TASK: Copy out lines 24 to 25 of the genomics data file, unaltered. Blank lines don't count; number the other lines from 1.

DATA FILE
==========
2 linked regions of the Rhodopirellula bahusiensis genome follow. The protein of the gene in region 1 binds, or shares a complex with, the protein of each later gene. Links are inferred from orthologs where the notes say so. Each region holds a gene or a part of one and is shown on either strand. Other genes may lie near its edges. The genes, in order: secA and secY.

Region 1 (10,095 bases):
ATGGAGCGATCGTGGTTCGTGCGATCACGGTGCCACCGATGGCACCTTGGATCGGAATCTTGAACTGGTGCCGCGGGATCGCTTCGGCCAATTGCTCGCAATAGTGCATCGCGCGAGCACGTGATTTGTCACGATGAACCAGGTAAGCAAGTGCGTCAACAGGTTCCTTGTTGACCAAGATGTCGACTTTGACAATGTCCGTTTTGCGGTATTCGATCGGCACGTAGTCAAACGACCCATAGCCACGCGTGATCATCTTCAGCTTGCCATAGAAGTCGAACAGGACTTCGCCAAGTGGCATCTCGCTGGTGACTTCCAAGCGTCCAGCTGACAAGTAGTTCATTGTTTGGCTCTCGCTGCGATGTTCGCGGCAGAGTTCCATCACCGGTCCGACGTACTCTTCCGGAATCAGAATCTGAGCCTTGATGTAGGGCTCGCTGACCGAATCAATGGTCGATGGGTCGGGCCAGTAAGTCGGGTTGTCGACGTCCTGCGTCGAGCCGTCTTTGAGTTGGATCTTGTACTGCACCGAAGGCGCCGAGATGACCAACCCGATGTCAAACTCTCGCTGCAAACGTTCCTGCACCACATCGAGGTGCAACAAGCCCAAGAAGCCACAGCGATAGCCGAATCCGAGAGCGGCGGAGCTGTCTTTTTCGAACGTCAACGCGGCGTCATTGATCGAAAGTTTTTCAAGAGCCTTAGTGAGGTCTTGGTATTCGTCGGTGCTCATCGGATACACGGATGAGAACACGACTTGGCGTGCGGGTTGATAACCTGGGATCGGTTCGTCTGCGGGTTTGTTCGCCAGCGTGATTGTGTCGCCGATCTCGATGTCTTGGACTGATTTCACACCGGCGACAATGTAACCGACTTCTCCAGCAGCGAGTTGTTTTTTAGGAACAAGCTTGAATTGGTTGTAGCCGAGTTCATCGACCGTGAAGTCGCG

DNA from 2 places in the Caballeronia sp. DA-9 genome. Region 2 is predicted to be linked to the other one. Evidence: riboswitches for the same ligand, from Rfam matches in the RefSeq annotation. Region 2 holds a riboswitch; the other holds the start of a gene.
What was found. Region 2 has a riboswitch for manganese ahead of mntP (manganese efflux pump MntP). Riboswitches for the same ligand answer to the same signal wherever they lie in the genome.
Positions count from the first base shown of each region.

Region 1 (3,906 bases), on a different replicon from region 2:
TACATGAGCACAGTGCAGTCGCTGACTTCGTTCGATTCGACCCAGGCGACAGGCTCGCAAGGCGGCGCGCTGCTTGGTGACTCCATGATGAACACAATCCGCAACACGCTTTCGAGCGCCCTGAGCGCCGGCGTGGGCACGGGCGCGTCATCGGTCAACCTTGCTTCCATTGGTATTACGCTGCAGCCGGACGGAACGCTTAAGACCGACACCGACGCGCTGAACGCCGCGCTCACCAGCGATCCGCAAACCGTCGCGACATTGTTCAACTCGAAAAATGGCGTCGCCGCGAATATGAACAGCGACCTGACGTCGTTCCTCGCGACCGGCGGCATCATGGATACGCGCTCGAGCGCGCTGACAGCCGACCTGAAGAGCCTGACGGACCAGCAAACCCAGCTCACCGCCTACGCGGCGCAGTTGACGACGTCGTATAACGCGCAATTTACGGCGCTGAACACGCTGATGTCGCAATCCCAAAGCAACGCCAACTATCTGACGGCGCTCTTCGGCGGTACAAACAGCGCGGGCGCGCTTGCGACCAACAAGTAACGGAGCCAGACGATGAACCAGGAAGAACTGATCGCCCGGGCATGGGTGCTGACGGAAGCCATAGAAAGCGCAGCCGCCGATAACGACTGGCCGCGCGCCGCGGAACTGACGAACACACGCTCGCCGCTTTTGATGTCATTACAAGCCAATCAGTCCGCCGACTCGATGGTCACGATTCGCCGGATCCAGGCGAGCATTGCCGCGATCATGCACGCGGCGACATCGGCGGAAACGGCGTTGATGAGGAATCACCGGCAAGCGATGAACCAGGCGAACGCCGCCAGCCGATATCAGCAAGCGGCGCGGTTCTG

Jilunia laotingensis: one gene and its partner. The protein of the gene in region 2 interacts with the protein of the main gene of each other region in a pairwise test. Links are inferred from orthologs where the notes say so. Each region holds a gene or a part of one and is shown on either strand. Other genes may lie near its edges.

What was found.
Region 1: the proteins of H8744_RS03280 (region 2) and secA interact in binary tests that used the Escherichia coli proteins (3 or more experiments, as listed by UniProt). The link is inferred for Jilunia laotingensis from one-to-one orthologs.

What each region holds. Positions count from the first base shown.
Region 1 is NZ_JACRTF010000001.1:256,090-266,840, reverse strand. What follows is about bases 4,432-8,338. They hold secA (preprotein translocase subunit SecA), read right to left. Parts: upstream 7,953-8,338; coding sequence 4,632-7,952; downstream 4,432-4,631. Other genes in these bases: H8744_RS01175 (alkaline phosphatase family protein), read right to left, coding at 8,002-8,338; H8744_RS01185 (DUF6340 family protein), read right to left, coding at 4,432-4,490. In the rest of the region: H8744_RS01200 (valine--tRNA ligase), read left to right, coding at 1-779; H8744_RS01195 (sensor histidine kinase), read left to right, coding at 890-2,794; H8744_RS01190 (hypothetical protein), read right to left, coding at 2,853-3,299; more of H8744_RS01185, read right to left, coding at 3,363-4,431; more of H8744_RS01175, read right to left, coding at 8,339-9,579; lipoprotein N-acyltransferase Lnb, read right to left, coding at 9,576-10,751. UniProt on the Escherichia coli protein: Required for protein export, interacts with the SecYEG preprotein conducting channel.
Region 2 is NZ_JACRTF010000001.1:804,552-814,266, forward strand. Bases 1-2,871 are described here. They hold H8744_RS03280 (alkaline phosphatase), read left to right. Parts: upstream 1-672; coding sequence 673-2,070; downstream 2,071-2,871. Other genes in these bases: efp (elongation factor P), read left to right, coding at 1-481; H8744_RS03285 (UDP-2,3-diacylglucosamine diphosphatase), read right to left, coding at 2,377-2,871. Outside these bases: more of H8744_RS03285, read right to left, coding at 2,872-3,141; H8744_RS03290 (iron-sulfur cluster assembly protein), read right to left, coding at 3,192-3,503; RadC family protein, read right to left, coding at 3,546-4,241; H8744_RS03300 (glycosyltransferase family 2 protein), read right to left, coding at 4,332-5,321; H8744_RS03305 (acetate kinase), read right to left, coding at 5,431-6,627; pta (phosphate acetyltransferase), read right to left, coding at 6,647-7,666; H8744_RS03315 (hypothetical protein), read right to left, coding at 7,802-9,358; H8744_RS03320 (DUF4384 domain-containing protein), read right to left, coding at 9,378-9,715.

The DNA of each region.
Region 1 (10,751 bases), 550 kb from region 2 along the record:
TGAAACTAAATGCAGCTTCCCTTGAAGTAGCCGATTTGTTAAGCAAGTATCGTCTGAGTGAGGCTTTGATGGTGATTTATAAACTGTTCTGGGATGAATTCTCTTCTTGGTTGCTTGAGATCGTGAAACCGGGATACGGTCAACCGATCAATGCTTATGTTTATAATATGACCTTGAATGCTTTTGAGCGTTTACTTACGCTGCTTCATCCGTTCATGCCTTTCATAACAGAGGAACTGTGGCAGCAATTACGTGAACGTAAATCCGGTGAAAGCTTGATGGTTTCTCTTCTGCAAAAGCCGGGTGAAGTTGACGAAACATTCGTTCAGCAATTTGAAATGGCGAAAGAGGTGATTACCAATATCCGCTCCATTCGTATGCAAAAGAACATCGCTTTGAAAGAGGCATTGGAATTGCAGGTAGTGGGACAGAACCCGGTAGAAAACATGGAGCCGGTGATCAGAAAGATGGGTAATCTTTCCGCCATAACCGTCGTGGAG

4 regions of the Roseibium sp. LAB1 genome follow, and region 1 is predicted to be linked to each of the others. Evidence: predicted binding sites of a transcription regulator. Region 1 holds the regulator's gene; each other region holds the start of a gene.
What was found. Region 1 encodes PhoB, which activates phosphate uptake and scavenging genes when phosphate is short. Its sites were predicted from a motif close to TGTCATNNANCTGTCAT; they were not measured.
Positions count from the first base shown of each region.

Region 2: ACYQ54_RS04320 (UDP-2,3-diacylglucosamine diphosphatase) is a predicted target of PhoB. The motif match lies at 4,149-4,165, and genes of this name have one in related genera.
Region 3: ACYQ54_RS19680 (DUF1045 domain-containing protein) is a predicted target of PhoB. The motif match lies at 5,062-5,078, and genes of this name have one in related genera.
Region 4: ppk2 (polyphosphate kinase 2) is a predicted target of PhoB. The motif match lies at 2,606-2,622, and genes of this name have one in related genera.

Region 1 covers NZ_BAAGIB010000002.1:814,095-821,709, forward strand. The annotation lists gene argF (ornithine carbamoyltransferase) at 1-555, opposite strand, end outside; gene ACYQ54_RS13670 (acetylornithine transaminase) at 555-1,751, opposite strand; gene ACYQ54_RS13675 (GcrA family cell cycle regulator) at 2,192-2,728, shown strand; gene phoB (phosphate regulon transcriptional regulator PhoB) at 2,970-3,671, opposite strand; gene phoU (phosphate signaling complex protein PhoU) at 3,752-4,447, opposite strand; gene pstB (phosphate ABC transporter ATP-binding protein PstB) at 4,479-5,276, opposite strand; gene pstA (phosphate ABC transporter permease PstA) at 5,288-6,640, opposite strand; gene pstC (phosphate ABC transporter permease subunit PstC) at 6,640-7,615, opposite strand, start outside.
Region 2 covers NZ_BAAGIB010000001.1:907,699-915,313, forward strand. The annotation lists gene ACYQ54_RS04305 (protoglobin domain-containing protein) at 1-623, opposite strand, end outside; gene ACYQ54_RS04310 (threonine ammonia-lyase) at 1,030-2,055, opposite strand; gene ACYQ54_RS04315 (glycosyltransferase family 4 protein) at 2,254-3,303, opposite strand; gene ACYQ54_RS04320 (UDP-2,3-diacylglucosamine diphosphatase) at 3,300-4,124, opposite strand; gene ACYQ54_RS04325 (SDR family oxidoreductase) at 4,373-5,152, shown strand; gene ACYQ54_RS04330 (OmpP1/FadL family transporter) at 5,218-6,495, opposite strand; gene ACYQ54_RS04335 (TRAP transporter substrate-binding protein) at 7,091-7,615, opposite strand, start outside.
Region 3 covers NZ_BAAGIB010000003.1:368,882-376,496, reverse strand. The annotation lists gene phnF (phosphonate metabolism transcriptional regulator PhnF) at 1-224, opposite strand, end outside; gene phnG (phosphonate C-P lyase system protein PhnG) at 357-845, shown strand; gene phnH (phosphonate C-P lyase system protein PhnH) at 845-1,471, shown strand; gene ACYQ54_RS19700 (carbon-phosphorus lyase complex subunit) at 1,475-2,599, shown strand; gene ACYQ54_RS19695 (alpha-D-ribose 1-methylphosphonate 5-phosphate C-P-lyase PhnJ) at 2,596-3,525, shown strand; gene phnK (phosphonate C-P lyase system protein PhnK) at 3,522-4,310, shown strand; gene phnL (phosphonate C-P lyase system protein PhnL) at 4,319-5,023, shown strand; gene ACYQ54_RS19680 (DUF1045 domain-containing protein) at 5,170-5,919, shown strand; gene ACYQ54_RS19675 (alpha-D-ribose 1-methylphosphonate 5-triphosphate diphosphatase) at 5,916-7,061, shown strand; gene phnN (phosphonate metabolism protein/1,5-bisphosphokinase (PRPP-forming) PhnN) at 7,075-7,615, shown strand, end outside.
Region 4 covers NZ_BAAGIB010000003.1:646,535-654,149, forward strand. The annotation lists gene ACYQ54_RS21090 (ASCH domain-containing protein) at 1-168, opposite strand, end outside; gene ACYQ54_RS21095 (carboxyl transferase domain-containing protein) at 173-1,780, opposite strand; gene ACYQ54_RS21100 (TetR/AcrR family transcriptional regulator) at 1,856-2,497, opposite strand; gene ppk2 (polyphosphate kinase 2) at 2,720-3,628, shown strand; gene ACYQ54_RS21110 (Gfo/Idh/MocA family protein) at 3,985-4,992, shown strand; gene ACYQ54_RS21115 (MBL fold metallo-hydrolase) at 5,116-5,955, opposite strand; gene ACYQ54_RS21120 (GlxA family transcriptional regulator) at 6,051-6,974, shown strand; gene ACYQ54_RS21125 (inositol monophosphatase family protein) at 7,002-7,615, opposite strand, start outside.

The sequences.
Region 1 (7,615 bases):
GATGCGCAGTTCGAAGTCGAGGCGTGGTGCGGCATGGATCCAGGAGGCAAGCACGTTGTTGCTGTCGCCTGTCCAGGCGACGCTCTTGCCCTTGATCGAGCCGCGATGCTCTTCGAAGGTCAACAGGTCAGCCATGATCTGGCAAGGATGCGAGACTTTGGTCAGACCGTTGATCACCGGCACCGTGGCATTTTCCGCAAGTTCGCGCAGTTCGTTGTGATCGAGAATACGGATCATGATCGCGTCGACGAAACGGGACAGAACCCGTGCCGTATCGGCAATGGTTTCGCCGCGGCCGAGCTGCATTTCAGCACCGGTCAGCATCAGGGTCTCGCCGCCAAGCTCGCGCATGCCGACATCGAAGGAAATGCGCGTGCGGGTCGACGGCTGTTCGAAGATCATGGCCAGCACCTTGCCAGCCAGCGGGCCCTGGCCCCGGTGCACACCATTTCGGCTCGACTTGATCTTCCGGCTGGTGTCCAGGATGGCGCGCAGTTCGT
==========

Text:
Region 1 covers NZ_BAAGIB010000002.1:814,095-821,709, forward strand. The annotation lists gene argF (ornithine carbamoyltransferase) at 1-555, opposite strand, end outside; gene ACYQ54_RS13670 (acetylornithine transaminase) at 555-1,751, opposite strand; gene ACYQ54_RS13675 (GcrA family cell cycle regulator) at 2,192-2,728, shown strand; gene phoB (phosphate regulon transcriptional regulator PhoB) at 2,970-3,671, opposite strand; gene phoU (phosphate signaling complex protein PhoU) at 3,752-4,447, opposite strand; gene pstB (phosphate ABC transporter ATP-binding protein PstB) at 4,479-5,276, opposite strand; gene pstA (phosphate ABC transporter permease PstA) at 5,288-6,640, opposite strand; gene pstC (phosphate ABC transporter permease subunit PstC) at 6,640-7,615, opposite strand, start outside.
Region 2 covers NZ_BAAGIB010000001.1:907,699-915,313, forward strand. The annotation lists gene ACYQ54_RS04305 (protoglobin domain-containing protein) at 1-623, opposite strand, end outside; gene ACYQ54_RS04310 (threonine ammonia-lyase) at 1,030-2,055, opposite strand; gene ACYQ54_RS04315 (glycosyltransferase family 4 protein) at 2,254-3,303, opposite strand; gene ACYQ54_RS04320 (UDP-2,3-diacylglucosamine diphosphatase) at 3,300-4,124, opposite strand; gene ACYQ54_RS04325 (SDR family oxidoreductase) at 4,373-5,152, shown strand; gene ACYQ54_RS04330 (OmpP1/FadL family transporter) at 5,218-6,495, opposite strand; gene ACYQ54_RS04335 (TRAP transporter substrate-binding protein) at 7,091-7,615, opposite strand, start outside.